I recently found the liquid tape LTB-400 made by Garnder Bender and was wondering if it's Ok to use it to cover IC chips for ESD protection? The circuit board is not placed in a housing, it's sold as a standalone unit.
I have used MG acrylic conformal coating before but was wondering if this will be an acceptable alternative method?

Few advantages of the liquid tape: 1-You can peel it off if you need to re-work or replace the onboard IC. 2-It has 1400v/mil dielectric protection. So a 10 mil layer adds up to 14k volts protection. It looks like it's a neutral cure. Any comments or suggestions is appreciated.

Thank you

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  • \$\begingroup\$ My only worry would be thermals.. If your IC is going to get hot the liquid tape would prevent it from escaping. \$\endgroup\$
    – Josh Ito
    Apr 12, 2016 at 1:24
  • \$\begingroup\$ @JoshIto, good point. However, in my case It won’t. \$\endgroup\$
    – Rocky79
    Apr 12, 2016 at 3:51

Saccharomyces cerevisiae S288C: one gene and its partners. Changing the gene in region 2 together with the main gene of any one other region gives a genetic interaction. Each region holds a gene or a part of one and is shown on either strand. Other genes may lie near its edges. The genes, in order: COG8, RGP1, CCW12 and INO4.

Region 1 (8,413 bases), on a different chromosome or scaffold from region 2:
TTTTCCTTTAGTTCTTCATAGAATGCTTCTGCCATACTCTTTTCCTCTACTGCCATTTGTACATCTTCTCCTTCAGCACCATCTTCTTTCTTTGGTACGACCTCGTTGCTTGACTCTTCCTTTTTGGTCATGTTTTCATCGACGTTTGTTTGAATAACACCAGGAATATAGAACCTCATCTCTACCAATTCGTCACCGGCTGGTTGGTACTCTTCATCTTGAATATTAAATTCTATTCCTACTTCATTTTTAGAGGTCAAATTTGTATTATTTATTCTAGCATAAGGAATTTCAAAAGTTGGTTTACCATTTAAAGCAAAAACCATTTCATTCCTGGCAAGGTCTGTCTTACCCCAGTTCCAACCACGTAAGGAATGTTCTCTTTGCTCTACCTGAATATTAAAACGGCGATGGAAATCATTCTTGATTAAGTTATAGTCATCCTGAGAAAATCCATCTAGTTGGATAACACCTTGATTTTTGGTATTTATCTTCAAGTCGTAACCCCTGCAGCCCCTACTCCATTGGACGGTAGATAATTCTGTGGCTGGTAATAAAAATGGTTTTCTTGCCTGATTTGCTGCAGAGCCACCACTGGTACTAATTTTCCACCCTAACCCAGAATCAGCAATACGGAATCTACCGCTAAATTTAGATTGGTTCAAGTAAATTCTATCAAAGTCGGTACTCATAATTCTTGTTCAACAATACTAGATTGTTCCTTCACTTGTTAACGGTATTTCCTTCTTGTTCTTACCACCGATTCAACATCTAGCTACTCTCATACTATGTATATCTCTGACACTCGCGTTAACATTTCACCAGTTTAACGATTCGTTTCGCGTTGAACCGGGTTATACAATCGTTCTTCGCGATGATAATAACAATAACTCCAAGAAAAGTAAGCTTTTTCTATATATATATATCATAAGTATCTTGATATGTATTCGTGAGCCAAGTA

• \$\begingroup\$ Have you tried removing it and repair? Sounds "messy" at best. \$\endgroup\$
    – rdtsc
    Apr 12, 2016 at 13:45
  • \$\begingroup\$ @rdtsc yes I have, assuming you applied a thick enough coating 10mil+ then it's relatively simple to remove with little bit of effort and it comes out as a one uniform piece. \$\endgroup\$
    – Rocky79
    Apr 12, 2016 at 16:14

1 Answer 1


Gardner-Bender is reachable by email, check with them - but the material is not designed to provide useful ESD characteristics and is certainly not UL listed for that.

What about the usual epoxies used for that sort of thing? It's certainly more durable, will also slow oxidation and vibration, and I can tell you the dielectric strength (resistivity) is impressive.

  • \$\begingroup\$ I called them and they said yes, it is safe for use on electronics. I agree with you on epoxy but sometimes it's overkill when you just want extra protection on board components without going full blown with potting compound which is not serviceable. \$\endgroup\$
    – Rocky79
    Apr 12, 2016 at 16:26
  • \$\begingroup\$ In regards to the dielectric strength I used MG chemical Poting epoxy 832B as an example and found it's dielectric strength is 472 V/mil. Liquid tape is 1400v/mil so if anything the liquid tape seems to have the more impressive spec. \$\endgroup\$
    – Rocky79
    Apr 12, 2016 at 16:34

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